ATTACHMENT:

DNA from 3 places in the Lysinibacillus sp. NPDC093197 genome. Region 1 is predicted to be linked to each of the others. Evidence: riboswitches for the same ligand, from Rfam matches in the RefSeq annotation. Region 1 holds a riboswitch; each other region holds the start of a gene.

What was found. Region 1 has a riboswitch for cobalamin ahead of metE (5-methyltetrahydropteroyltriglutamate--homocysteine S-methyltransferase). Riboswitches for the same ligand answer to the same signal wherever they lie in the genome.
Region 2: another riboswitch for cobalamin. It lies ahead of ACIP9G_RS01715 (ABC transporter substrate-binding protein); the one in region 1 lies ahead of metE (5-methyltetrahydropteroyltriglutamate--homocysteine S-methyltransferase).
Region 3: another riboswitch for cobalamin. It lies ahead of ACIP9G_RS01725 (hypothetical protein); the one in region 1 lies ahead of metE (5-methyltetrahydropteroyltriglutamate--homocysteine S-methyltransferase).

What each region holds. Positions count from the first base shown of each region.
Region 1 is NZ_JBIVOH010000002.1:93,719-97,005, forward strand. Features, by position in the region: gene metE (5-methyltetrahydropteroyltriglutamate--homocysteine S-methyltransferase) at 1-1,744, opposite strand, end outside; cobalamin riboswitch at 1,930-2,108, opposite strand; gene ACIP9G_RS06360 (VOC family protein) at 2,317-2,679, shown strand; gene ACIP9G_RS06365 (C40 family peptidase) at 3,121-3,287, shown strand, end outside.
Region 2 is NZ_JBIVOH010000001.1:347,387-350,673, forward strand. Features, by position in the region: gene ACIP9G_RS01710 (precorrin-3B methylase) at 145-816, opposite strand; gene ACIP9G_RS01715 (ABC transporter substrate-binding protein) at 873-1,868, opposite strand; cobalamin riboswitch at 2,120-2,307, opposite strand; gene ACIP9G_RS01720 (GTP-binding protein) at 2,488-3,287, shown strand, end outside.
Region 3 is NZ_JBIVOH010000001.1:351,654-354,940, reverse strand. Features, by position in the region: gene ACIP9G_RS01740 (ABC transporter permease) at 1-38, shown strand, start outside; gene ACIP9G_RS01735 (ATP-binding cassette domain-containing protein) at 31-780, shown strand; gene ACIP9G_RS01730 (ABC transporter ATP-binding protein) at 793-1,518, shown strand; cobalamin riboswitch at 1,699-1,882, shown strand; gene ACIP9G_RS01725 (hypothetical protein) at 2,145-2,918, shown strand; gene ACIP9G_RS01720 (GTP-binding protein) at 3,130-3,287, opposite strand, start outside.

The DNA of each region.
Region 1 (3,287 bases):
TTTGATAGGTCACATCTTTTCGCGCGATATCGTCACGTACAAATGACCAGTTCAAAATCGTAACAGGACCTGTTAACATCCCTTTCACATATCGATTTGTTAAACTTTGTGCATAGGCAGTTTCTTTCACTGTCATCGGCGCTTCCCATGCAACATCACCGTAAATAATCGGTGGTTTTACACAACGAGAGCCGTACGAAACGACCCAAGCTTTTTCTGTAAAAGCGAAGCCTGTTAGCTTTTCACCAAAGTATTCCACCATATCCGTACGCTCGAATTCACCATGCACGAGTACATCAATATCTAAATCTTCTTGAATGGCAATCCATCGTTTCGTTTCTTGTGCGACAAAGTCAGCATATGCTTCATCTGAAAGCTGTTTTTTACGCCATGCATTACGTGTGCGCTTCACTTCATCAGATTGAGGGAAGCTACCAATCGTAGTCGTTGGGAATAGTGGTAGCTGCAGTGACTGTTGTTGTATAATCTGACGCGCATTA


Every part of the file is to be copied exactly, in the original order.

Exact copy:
DNA from 3 places in the Lysinibacillus sp. NPDC093197 genome. Region 1 is predicted to be linked to each of the others. Evidence: riboswitches for the same ligand, from Rfam matches in the RefSeq annotation. Region 1 holds a riboswitch; each other region holds the start of a gene.

What was found. Region 1 has a riboswitch for cobalamin ahead of metE (5-methyltetrahydropteroyltriglutamate--homocysteine S-methyltransferase). Riboswitches for the same ligand answer to the same signal wherever they lie in the genome.
Region 2: another riboswitch for cobalamin. It lies ahead of ACIP9G_RS01715 (ABC transporter substrate-binding protein); the one in region 1 lies ahead of metE (5-methyltetrahydropteroyltriglutamate--homocysteine S-methyltransferase).
Region 3: another riboswitch for cobalamin. It lies ahead of ACIP9G_RS01725 (hypothetical protein); the one in region 1 lies ahead of metE (5-methyltetrahydropteroyltriglutamate--homocysteine S-methyltransferase).

What each region holds. Positions count from the first base shown of each region.
Region 1 is NZ_JBIVOH010000002.1:93,719-97,005, forward strand. Features, by position in the region: gene metE (5-methyltetrahydropteroyltriglutamate--homocysteine S-methyltransferase) at 1-1,744, opposite strand, end outside; cobalamin riboswitch at 1,930-2,108, opposite strand; gene ACIP9G_RS06360 (VOC family protein) at 2,317-2,679, shown strand; gene ACIP9G_RS06365 (C40 family peptidase) at 3,121-3,287, shown strand, end outside.
Region 2 is NZ_JBIVOH010000001.1:347,387-350,673, forward strand. Features, by position in the region: gene ACIP9G_RS01710 (precorrin-3B methylase) at 145-816, opposite strand; gene ACIP9G_RS01715 (ABC transporter substrate-binding protein) at 873-1,868, opposite strand; cobalamin riboswitch at 2,120-2,307, opposite strand; gene ACIP9G_RS01720 (GTP-binding protein) at 2,488-3,287, shown strand, end outside.
Region 3 is NZ_JBIVOH010000001.1:351,654-354,940, reverse strand. Features, by position in the region: gene ACIP9G_RS01740 (ABC transporter permease) at 1-38, shown strand, start outside; gene ACIP9G_RS01735 (ATP-binding cassette domain-containing protein) at 31-780, shown strand; gene ACIP9G_RS01730 (ABC transporter ATP-binding protein) at 793-1,518, shown strand; cobalamin riboswitch at 1,699-1,882, shown strand; gene ACIP9G_RS01725 (hypothetical protein) at 2,145-2,918, shown strand; gene ACIP9G_RS01720 (GTP-binding protein) at 3,130-3,287, opposite strand, start outside.

The DNA of each region.
Region 1 (3,287 bases):
TTTGATAGGTCACATCTTTTCGCGCGATATCGTCACGTACAAATGACCAGTTCAAAATCGTAACAGGACCTGTTAACATCCCTTTCACATATCGATTTGTTAAACTTTGTGCATAGGCAGTTTCTTTCACTGTCATCGGCGCTTCCCATGCAACATCACCGTAAATAATCGGTGGTTTTACACAACGAGAGCCGTACGAAACGACCCAAGCTTTTTCTGTAAAAGCGAAGCCTGTTAGCTTTTCACCAAAGTATTCCACCATATCCGTACGCTCGAATTCACCATGCACGAGTACATCAATATCTAAATCTTCTTGAATGGCAATCCATCGTTTCGTTTCTTGTGCGACAAAGTCAGCATATGCTTCATCTGAAAGCTGTTTTTTACGCCATGCATTACGTGTGCGCTTCACTTCATCAGATTGAGGGAAGCTACCAATCGTAGTCGTTGGGAATAGTGGTAGCTGCAGTGACTGTTGTTGTATAATCTGACGCGCATTA